If you’re feeling depressed, it turns out psychedelic mushrooms might be able to fix that.
A new study published in the journal Scientific Reports found that ingesting small doses of psilocybin, a psychedelic drug that naturally occurs in so-called “magic mushrooms,” can actually “reset” the mind of a depressed person.
Researchers gave 19 patients, who were diagnosed with depression that did not respond well to conventional treatment, two doses of the psychoactive drug.
The patients were first given 10 mg of psilocybin, and then 25 mg of the drug a week later.
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And the findings offer hope for those with persistent depression: All 19 patients experienced “decreased depressive symptoms” one week after the second dose of the mushrooms.
Forty-seven percent of patients reported decreased depression and a more relaxed mood five weeks after the treatment.
Dr. Robin Carhart-Harris, the head of psychedelic research at the Imperial College London who led the study, said it is the first time psilocybin has been shown to produce “clear changes in brain activity in depressed people.”
He likened the effect of the mushrooms on patients to rebooting a computer — saying it was a “kick start” out of depression.
“Several of our patients described feeling ‘reset’ after the treatment and often used computer analogies,” he said. “For example, one said he felt like his brain had been ‘defragged’ like a computer hard drive, and another said he felt ‘rebooted.’ ”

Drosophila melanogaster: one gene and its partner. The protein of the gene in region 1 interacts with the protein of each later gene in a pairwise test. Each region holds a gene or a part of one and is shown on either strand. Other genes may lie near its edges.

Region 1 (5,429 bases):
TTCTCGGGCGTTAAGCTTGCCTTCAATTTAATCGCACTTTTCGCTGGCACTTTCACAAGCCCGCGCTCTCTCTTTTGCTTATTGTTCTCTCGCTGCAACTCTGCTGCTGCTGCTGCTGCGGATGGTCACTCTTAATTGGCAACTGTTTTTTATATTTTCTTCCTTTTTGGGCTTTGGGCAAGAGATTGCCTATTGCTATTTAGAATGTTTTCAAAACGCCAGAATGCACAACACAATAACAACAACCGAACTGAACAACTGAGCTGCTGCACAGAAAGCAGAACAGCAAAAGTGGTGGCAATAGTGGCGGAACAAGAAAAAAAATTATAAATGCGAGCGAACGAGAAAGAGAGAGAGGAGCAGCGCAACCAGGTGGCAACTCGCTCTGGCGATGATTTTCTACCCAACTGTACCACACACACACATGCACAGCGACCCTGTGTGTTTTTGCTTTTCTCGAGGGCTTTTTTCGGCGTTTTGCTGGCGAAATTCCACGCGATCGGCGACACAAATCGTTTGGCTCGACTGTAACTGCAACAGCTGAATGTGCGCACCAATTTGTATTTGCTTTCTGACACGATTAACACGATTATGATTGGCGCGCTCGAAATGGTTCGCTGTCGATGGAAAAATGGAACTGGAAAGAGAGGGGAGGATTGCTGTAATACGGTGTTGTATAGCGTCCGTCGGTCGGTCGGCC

The scientists also used MRI scans on the patients to track how ingesting the mushrooms changed the activity in their brains.
According to the Independent, the drug stabilized activity in a part of the brain linked to depression.
But don’t try taking magic mushrooms on your own, Carhart-Harris warned, as the patients in the study took the drug under safe, clinical circumstances. Instead, he suggested waiting until more conclusive research can be conducted.
Carhart-Harris’ study is just the latest that has suggested the key to fighting depression could lie in drugs that are currently illegal.
In 2015, Professor David Nutt of the Imperial college teamed up with Amanda Feilding from the Beckley Foundation for a study, which found “very promising” results that LSD could help curb depression as well, according to The Guardian.
Author Ayelet Waldman even wrote a book called “A Really Good Day” that details her experience with taking microdoses of LSD to stabilize her mood.
She talked to The Atlantic about her book, saying that taking small doses of the psychedelic drug every three days gave her “really good” days and helped her manage mental health issues.
It’s “not so much an acid trip as an acid errand,” she said.
But as The New York Times reported, there’s reason to be cautious regarding LSD: with its illegal nature, it’s hard to know how potent any dose is, meaning someone could think they’re taking just a little bit of a psychoactive drug but ingest much more than they can handle.
And according to NBC News, LSD is viewed as too strong and long-lasting by many in the medical community. Instead, NBC wrote, psilocybin and MDMA are the “star players in psychedelic research” at the moment, but still require additional research.
Carhart-Harris agrees that more studies are needed — but added that he is excited about what has been found through research so far.
“Larger studies are needed to see if this positive effect can be reproduced in more patients,” he wrote on the Imperial College London website. “But these initial findings are exciting and provide another treatment avenue to explore.”